State of Missouri Ex Rel. Jim Swoboda vs. Missouri Commission on Human Rights, Alisa Warren, and Armstrong Teasdale, LLP
Missouri Court of Appeals, Western District - WD83556 and WD83571
No Evidence of Abuse Needed for Finding of Unfitness
Statutes allow termination of parental rights, which means facts that make the parent “unable for the reasonably foreseeable future to care [for] the child[,]” and do not necessarily include physical abuse. Evidence that parent had been absent for child’s life for 12 years and would be absent for at least three more due to imprisonment in California for manslaughter, showed unfitness. That one basis for termination of parental rights supported the judgment so the judgment was not against the weight of the evidence.
IN THE INTEREST OF K.L.M., a Minor Child A.N.C., and M.A.C., Petitioners-Respondents v. S.L.M., Natural Father, Respondent-Appellant and MISSOURI DEPARTMENT of SOCIAL SERVICES, CHILDREN'S DIVISION, and MCDONALD COUNTY JUVENILE OFFICE, Respondents
Missouri Court of Appeals, Southern District - SD36740
Prosecution as an Adult Affirmed
Statutes providing no standard for circuit court’s discretion to certify a juvenile as an adult require the exercise of discretion to stand on consideration of an investigation and report, so they are not unconstitutionally vague. Appellant did not show prejudice from appearing unshackled in the absence of a jury. Certification for trial as an adult affirmed.
In the Interest of: D.B.
Missouri Court of Appeals, Western District - WD83662
Local Health and Safety Ordinance Upheld
Fencing and parking ordinances are health and safety laws, not zoning laws, and do not prohibit operation of a pre-existing business. City council’s “combination of the investigative and adjudicatory functions”—the issuance of, and hearing on a citation—does not offend due process when statutes provide judicial review. To plead a claim on which a circuit court may grant relief, a petition needs more than conclusory statements; it must allege at least ultimate facts. In a declaratory judgment seeking relief from a local ordinance for “defects in the ordinance’s enactment [,]” greater specificity than “the statutory provisions relating to the passage of city ordinances were not followed” was necessary to state a claim. Therefore, that point is unpreserved for appeal. On City’s motion for summary judgment on parking ordinance, no authenticated copy of the ordinance, nor admission, nor stipulation, was before the circuit court, so circuit court erred in granting the motion and Court of Appeals reverses.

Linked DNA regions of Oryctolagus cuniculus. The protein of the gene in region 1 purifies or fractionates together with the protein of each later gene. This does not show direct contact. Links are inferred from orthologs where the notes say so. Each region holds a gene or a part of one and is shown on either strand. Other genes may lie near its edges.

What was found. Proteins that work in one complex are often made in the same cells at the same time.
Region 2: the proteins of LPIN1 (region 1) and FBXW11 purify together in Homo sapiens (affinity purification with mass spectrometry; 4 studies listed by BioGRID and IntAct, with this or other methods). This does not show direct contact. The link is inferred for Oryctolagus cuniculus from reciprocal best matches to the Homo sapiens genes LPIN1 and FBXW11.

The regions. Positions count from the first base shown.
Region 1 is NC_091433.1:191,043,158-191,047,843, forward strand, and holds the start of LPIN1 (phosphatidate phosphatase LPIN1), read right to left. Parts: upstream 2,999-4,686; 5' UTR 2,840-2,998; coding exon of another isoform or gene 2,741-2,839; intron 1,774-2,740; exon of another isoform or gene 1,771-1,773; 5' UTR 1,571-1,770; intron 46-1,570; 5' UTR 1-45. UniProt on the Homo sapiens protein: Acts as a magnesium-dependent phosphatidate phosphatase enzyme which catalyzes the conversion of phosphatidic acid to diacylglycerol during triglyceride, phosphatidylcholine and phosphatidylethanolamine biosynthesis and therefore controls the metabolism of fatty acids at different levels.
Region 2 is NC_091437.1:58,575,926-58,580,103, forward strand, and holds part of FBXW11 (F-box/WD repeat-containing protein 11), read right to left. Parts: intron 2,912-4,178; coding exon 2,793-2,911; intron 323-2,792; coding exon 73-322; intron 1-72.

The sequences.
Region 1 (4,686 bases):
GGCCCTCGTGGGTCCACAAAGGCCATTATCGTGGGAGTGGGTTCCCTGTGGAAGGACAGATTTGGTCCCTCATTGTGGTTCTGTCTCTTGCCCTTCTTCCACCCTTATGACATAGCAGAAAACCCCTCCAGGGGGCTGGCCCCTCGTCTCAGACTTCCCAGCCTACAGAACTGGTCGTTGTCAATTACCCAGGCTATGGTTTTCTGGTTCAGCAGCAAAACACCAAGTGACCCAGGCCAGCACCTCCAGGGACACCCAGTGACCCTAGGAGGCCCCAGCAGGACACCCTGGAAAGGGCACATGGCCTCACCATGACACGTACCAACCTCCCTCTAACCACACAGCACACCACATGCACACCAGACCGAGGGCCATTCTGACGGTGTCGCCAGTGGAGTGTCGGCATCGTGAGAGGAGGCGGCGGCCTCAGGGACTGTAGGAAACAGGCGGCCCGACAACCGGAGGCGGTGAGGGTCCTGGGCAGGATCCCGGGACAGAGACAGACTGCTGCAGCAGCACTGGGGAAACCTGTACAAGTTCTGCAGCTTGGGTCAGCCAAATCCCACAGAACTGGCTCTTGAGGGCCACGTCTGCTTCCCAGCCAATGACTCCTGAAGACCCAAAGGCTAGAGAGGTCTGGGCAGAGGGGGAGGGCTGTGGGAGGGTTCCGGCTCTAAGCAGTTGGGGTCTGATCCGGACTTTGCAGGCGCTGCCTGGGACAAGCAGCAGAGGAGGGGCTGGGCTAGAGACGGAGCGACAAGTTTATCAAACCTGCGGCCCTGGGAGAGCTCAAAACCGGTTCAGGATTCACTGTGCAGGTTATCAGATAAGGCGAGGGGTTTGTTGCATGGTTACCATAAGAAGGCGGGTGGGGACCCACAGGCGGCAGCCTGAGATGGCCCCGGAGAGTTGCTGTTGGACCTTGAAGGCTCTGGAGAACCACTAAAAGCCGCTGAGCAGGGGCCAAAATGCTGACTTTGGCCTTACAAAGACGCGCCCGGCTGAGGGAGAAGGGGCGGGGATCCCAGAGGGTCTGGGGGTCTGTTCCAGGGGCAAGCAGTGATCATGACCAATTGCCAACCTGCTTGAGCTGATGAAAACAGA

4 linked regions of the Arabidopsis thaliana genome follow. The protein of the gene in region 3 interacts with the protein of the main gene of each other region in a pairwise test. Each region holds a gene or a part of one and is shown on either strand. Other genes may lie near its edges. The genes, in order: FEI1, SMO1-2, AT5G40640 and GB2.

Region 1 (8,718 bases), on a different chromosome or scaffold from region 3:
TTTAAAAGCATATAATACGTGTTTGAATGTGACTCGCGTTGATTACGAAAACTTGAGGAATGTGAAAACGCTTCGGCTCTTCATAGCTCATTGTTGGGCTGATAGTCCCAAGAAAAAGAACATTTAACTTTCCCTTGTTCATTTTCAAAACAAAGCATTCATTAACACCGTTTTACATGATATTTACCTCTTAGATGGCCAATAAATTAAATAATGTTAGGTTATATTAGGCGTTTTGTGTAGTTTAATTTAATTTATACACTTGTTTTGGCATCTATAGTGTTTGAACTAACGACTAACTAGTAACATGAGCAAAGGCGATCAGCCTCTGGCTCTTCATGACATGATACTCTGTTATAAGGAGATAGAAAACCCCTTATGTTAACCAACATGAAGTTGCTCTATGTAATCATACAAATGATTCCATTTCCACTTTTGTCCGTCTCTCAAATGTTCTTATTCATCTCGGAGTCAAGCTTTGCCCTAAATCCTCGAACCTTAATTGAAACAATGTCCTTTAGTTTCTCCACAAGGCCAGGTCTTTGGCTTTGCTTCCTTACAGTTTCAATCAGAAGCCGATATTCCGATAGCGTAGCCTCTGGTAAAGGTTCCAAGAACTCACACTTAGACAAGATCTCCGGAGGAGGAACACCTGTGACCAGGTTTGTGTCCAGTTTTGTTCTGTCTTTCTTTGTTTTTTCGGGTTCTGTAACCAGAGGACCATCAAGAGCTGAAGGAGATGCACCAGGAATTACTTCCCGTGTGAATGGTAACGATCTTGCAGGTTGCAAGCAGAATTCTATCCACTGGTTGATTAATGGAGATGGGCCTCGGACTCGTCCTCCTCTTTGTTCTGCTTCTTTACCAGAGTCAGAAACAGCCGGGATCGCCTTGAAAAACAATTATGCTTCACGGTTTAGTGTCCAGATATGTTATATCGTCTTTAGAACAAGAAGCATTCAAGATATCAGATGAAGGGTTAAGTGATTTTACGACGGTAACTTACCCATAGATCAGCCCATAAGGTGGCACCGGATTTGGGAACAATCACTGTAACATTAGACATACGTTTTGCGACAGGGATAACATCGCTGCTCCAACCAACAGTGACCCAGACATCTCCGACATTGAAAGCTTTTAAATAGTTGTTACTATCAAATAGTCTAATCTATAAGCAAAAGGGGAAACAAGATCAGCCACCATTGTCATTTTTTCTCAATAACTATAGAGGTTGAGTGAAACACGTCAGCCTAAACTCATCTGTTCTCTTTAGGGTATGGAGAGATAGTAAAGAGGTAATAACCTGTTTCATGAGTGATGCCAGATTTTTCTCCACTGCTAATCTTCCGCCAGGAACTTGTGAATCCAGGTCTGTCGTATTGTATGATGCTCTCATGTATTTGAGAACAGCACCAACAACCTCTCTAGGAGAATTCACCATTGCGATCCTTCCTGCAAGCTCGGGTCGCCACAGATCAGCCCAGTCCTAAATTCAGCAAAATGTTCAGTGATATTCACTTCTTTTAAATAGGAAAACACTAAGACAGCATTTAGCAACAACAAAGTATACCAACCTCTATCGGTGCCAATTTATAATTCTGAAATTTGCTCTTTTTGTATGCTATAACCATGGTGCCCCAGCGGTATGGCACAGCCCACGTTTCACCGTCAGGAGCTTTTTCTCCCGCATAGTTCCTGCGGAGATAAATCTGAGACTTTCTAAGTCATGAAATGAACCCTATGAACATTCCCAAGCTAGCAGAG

Rickie L. Stanton vs. City of Skidmore, Missouri
Missouri Court of Appeals, Western District - WD83441
Defense of Exclusive Remedy Waived
Circuit court granted respondents’ motions for summary judgment, and did not rule on appellant’s motion for summary judgment, but appellant’s arguments are nevertheless subject to review, because appellant’s motion is so intertwined with respondents’ motions that granting one effectively denied the other. A judgment is subject to collateral attack for lack of jurisdiction at any time, but an affirmative defense under the statutes must be waived or is raised, like the exclusive remedy and bar to actions in circuit court under workers’ compensation. On a motion for summary judgment, movant’s reply established a material fact that the non-moving party failed to genuinely dispute by sur-reply, leaving “an admission of the truth of that numbered paragraph.” Points relied on that identifies the ruling challenged, but not the findings of fact challenged, preserve nothing for review.